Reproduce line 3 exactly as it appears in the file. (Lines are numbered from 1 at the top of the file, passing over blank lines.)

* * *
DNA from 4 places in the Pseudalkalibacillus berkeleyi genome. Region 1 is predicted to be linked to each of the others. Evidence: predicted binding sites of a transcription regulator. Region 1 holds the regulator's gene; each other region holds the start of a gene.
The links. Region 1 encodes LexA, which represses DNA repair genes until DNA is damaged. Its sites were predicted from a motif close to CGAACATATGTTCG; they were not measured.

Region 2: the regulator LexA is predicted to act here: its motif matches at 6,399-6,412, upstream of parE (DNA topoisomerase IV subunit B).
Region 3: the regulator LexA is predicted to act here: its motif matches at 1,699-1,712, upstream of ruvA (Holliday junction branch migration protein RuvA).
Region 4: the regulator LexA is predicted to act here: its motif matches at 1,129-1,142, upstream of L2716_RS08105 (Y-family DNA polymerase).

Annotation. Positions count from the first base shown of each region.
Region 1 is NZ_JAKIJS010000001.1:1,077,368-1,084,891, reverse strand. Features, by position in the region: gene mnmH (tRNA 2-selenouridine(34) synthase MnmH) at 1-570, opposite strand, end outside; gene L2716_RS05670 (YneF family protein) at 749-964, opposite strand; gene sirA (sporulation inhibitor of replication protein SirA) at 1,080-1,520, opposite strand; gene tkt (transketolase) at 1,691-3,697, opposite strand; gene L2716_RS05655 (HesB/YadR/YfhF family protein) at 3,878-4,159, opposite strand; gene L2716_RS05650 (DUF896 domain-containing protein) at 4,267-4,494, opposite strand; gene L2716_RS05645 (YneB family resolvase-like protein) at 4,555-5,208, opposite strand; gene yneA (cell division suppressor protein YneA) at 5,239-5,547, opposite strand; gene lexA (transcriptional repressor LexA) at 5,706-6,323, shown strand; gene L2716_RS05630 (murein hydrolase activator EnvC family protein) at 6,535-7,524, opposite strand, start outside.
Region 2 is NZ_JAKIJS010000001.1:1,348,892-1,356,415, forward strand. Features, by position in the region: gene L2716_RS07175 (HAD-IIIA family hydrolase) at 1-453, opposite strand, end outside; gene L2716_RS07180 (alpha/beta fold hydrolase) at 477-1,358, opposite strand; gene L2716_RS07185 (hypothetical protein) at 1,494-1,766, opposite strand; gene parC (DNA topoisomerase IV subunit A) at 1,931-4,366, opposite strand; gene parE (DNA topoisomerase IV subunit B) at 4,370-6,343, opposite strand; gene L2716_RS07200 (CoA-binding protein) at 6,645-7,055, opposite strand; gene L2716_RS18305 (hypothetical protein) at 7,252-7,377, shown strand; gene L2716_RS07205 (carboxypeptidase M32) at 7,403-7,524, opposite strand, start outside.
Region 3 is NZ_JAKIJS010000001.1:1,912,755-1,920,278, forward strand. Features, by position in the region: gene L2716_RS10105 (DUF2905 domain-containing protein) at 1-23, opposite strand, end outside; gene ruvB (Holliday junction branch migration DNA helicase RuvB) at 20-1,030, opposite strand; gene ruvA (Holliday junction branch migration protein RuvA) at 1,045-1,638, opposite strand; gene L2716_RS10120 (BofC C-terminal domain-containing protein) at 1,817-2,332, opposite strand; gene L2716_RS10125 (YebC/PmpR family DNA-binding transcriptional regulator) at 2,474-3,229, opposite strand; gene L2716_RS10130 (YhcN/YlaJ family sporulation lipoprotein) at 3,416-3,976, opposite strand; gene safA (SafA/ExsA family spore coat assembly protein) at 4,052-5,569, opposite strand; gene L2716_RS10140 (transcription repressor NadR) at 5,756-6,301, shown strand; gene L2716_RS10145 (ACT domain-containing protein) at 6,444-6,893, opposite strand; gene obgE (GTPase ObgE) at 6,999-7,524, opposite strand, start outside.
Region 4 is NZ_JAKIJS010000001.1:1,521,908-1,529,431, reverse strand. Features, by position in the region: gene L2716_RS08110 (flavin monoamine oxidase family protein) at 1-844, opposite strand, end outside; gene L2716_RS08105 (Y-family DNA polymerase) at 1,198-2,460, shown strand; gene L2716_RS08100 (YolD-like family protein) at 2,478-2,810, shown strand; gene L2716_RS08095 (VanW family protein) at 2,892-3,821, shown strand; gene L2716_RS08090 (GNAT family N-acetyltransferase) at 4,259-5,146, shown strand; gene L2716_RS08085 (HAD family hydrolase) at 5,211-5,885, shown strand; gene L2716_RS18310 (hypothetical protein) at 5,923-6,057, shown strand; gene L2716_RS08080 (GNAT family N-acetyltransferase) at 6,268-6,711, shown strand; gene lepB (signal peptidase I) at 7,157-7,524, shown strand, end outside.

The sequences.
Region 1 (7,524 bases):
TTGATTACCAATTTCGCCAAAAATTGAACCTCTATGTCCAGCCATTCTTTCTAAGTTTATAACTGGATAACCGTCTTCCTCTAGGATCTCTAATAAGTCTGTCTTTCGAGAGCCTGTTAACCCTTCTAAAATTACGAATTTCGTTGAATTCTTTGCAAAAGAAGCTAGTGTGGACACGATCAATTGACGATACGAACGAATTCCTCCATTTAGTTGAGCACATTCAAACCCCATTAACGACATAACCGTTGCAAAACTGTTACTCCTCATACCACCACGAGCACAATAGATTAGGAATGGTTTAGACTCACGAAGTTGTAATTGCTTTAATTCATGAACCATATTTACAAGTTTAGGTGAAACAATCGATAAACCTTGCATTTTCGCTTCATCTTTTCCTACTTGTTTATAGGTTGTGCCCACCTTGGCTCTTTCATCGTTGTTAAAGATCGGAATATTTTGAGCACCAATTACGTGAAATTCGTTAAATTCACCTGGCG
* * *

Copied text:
Region 2: the regulator LexA is predicted to act here: its motif matches at 6,399-6,412, upstream of parE (DNA topoisomerase IV subunit B).